When I unexpectedly moved back to Florida years ago, I took a part-time job with a trial attorney who was trying to start a non-profit. Near the end of my time with him, he'd located a prospect for the organization's director, a hot-shot politico who wanted out of the government game. Then disaster struck. Right before he was scheduled to start, the politico fired off a fusillade of wild accusations (mostly about pay, I think), threatened legal action and resigned before working a day. When I asked my boss what had happened, he explained, "It's like when you're in college and you start taking out that hot girl in your Spanish class. You know by the end of the first date that she has a list of problems longer than your arm. But you try to ignore them because, well, she's hot." Such was the motivation that made me turn the pages of Patrick Ness' The Knife of Never Letting Go, a young-adult SF thriller with a sharp speculative premise and flaws as serious as a slit jugular.
Todd Hewitt has lived his entire life in Prentisstown, the only colony on isolated New World, and is daily plagued by Noise. Not your ordinary audible cacophony, but a sort of psychic diarrhea, the thoughts and feelings of everything from mice to men spilling out unbidden. The Noise began during the war between men and the indigenous Spackle. The latter released germ warfare on the former, killing off every human female and accidentally making everyone's most private thoughts public. Todd is nearly thirteen, the age of adulthood, when he one day gets sent down to the swamp on Prentisstown's border to pick apples. What he discovers there causes him to question everything he called true and to flee from those he once called friends -- a patch of pure emptiness, completely devoid of Noise.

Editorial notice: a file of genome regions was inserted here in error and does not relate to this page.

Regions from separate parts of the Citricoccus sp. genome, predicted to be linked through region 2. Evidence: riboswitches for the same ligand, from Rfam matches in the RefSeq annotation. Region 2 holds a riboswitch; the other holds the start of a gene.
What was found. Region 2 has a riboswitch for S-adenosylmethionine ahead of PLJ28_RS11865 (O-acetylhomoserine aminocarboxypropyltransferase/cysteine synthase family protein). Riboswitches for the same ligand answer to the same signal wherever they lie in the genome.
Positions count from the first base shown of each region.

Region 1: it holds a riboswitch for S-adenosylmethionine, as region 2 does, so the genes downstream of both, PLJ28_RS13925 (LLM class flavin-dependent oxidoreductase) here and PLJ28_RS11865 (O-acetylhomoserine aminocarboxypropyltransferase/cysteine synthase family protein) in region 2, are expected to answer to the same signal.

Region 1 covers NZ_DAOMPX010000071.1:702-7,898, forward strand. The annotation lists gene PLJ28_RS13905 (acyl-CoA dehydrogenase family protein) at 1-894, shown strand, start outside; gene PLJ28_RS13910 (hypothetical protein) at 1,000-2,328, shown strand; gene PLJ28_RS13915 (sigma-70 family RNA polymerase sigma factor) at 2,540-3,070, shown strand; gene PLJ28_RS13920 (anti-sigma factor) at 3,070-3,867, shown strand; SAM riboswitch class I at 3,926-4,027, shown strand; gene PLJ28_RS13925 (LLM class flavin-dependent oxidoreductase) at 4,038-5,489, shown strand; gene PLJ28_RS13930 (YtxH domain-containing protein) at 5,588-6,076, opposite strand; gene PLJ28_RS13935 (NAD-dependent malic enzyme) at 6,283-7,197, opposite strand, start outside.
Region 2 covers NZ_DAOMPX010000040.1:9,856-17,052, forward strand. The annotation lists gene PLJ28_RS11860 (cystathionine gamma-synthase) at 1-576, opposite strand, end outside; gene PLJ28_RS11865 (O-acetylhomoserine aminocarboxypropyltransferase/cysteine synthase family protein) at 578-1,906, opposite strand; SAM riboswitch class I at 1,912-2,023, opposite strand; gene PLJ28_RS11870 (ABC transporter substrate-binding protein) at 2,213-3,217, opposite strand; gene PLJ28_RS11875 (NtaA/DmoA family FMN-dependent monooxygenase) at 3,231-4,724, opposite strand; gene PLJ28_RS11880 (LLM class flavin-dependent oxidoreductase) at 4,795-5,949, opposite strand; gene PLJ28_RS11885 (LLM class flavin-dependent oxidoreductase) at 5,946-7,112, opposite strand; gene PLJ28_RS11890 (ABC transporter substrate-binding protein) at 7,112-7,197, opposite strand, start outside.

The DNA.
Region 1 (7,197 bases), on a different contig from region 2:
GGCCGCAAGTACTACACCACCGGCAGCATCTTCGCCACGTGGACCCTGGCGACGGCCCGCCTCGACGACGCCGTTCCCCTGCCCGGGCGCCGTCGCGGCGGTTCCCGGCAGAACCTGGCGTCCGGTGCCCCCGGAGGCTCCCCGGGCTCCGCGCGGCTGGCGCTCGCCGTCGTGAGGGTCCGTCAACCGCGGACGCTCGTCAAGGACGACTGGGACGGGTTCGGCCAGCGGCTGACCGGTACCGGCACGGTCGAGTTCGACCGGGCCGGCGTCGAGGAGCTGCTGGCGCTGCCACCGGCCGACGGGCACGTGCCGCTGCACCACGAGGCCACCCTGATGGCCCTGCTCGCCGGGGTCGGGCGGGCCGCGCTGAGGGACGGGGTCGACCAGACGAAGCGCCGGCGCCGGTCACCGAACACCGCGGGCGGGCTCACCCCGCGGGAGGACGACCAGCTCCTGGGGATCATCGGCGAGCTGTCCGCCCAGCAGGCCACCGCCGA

Much like my boss' hypothetical hot girlfriend, Knife alerts you to its shortcomings within the very first chapter -- dialogue and descriptions written in dialect ("cuz," "creachers," "suspishun"); gratuitous profanity (by novel's end, two of George Carlin's seven dirty words make an appearance, along with a boatload of lesser crudities); and a stereotypical crazed religious antagonist ("Language, young Todd, binds us like prisoners on a chain. Haven't you learned anything from yer church, boy?"). Yes, the speculative elements are enticing and, sure, Ness can craft great cliffhangers. That's what kept me reading. But the dialect turned even that into a chore, and Todd's foul-mouthed ruminations ironically make the book seem more juvenile, like a kid who puts on too much of his father's cologne, not realizing the scent's wrong for him from the start. Then there's the villain, on whose insane rationalizations the entire action hangs and hangs precariously at that. Knife probably could've survived any one of these missteps. All three, though, make it dull indeed.
(Picture: CC 2008 by TuTuWoN)